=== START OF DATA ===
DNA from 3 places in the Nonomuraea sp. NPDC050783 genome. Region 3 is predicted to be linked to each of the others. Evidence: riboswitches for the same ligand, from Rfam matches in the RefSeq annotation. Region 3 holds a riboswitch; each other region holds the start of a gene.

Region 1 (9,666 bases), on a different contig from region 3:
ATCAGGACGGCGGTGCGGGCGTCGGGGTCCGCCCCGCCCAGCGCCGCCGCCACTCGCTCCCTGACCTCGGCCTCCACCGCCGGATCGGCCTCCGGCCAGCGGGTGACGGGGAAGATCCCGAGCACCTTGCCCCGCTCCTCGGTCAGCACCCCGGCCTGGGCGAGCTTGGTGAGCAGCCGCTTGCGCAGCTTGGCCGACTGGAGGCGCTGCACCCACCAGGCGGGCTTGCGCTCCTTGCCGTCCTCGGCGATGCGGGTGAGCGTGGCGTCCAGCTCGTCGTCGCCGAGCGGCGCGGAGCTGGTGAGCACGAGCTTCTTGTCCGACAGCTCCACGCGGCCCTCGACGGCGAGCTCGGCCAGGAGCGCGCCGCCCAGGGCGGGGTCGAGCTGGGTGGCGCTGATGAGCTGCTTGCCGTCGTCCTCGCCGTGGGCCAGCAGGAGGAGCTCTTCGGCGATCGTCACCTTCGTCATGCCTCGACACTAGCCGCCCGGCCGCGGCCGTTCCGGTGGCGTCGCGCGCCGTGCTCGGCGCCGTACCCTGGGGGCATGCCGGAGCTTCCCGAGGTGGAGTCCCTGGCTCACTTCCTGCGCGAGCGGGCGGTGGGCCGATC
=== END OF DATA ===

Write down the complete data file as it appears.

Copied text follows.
DNA from 3 places in the Nonomuraea sp. NPDC050783 genome. Region 3 is predicted to be linked to each of the others. Evidence: riboswitches for the same ligand, from Rfam matches in the RefSeq annotation. Region 3 holds a riboswitch; each other region holds the start of a gene.

Region 1 (9,666 bases), on a different contig from region 3:
ATCAGGACGGCGGTGCGGGCGTCGGGGTCCGCCCCGCCCAGCGCCGCCGCCACTCGCTCCCTGACCTCGGCCTCCACCGCCGGATCGGCCTCCGGCCAGCGGGTGACGGGGAAGATCCCGAGCACCTTGCCCCGCTCCTCGGTCAGCACCCCGGCCTGGGCGAGCTTGGTGAGCAGCCGCTTGCGCAGCTTGGCCGACTGGAGGCGCTGCACCCACCAGGCGGGCTTGCGCTCCTTGCCGTCCTCGGCGATGCGGGTGAGCGTGGCGTCCAGCTCGTCGTCGCCGAGCGGCGCGGAGCTGGTGAGCACGAGCTTCTTGTCCGACAGCTCCACGCGGCCCTCGACGGCGAGCTCGGCCAGGAGCGCGCCGCCCAGGGCGGGGTCGAGCTGGGTGGCGCTGATGAGCTGCTTGCCGTCGTCCTCGCCGTGGGCCAGCAGGAGGAGCTCTTCGGCGATCGTCACCTTCGTCATGCCTCGACACTAGCCGCCCGGCCGCGGCCGTTCCGGTGGCGTCGCGCGCCGTGCTCGGCGCCGTACCCTGGGGGCATGCCGGAGCTTCCCGAGGTGGAGTCCCTGGCTCACTTCCTGCGCGAGCGGGCGGTGGGCCGATC